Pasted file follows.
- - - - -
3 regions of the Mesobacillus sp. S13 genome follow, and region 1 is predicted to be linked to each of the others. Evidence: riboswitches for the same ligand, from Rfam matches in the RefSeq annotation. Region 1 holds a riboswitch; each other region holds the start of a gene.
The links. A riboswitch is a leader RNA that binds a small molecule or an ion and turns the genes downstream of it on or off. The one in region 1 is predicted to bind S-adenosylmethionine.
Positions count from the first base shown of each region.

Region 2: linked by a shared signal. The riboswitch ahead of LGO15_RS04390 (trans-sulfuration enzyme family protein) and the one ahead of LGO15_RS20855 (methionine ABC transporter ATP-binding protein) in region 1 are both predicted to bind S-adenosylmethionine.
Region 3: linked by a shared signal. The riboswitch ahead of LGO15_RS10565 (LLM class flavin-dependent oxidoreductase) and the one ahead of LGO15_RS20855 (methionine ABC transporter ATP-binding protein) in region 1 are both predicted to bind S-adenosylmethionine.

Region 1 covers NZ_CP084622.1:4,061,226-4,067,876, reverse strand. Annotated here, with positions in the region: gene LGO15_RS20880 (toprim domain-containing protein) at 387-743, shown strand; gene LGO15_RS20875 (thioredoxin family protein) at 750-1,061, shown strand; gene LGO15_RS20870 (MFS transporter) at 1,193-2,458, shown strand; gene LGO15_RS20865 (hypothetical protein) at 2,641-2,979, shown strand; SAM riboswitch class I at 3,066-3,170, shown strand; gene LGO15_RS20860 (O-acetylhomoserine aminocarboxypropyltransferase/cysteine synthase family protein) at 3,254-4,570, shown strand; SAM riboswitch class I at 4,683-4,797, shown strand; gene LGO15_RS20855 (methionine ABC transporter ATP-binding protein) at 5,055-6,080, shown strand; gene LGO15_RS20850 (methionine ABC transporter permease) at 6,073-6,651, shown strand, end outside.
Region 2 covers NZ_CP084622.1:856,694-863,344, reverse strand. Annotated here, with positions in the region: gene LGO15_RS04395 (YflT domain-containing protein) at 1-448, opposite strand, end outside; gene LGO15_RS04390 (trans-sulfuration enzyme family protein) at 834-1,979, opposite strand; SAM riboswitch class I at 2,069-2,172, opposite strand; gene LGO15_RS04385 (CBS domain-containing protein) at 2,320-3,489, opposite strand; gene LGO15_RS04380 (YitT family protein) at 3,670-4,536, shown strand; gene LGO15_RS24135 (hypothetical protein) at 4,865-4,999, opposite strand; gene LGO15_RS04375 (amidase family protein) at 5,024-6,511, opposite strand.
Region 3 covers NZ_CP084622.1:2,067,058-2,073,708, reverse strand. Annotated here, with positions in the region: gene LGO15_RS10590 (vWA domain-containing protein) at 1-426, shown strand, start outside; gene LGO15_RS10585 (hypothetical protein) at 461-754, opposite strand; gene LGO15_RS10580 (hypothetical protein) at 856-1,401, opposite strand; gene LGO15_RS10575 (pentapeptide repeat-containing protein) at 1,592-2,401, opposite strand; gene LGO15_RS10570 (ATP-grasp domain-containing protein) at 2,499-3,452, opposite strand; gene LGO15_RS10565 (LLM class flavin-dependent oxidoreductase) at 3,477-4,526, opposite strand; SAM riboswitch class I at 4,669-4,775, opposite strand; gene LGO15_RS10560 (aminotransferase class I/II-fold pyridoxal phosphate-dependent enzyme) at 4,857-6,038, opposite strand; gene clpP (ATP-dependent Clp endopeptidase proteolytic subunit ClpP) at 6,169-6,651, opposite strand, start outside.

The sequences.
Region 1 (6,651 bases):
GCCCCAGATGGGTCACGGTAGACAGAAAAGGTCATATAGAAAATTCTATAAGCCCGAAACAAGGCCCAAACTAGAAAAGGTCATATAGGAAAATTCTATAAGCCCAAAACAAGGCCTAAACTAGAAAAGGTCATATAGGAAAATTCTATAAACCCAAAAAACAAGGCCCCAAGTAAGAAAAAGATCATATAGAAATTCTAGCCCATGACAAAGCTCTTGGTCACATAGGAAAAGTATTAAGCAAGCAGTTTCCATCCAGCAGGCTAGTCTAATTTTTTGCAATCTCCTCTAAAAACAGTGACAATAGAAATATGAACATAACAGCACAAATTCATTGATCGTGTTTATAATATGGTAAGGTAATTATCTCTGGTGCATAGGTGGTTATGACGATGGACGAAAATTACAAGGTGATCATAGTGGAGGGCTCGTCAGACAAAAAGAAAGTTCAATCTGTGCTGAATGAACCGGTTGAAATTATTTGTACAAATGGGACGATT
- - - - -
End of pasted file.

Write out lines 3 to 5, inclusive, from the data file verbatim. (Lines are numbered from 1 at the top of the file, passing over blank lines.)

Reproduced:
Positions count from the first base shown of each region.

Region 2: linked by a shared signal. The riboswitch ahead of LGO15_RS04390 (trans-sulfuration enzyme family protein) and the one ahead of LGO15_RS20855 (methionine ABC transporter ATP-binding protein) in region 1 are both predicted to bind S-adenosylmethionine.
Region 3: linked by a shared signal. The riboswitch ahead of LGO15_RS10565 (LLM class flavin-dependent oxidoreductase) and the one ahead of LGO15_RS20855 (methionine ABC transporter ATP-binding protein) in region 1 are both predicted to bind S-adenosylmethionine.